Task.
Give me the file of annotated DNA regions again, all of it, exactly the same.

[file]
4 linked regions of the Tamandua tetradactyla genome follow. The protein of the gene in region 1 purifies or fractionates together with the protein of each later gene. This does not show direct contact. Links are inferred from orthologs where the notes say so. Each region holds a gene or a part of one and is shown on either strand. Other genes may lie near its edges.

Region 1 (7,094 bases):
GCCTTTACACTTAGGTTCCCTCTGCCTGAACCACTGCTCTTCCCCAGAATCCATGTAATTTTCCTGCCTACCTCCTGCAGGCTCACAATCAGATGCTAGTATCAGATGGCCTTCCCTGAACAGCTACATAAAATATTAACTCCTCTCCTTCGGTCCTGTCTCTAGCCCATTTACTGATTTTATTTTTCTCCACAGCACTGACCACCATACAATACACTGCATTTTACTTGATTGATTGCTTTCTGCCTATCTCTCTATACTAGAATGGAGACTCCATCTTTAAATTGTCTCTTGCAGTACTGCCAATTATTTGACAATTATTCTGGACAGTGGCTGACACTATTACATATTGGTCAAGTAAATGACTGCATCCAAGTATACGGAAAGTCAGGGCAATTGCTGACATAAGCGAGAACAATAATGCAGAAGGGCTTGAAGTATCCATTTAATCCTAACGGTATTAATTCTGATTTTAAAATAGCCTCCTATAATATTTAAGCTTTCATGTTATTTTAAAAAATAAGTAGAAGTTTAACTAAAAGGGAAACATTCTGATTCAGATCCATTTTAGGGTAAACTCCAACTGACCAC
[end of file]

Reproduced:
4 linked regions of the Tamandua tetradactyla genome follow. The protein of the gene in region 1 purifies or fractionates together with the protein of each later gene. This does not show direct contact. Links are inferred from orthologs where the notes say so. Each region holds a gene or a part of one and is shown on either strand. Other genes may lie near its edges.

Region 1 (7,094 bases):
GCCTTTACACTTAGGTTCCCTCTGCCTGAACCACTGCTCTTCCCCAGAATCCATGTAATTTTCCTGCCTACCTCCTGCAGGCTCACAATCAGATGCTAGTATCAGATGGCCTTCCCTGAACAGCTACATAAAATATTAACTCCTCTCCTTCGGTCCTGTCTCTAGCCCATTTACTGATTTTATTTTTCTCCACAGCACTGACCACCATACAATACACTGCATTTTACTTGATTGATTGCTTTCTGCCTATCTCTCTATACTAGAATGGAGACTCCATCTTTAAATTGTCTCTTGCAGTACTGCCAATTATTTGACAATTATTCTGGACAGTGGCTGACACTATTACATATTGGTCAAGTAAATGACTGCATCCAAGTATACGGAAAGTCAGGGCAATTGCTGACATAAGCGAGAACAATAATGCAGAAGGGCTTGAAGTATCCATTTAATCCTAACGGTATTAATTCTGATTTTAAAATAGCCTCCTATAATATTTAAGCTTTCATGTTATTTTAAAAAATAAGTAGAAGTTTAACTAAAAGGGAAACATTCTGATTCAGATCCATTTTAGGGTAAACTCCAACTGACCAC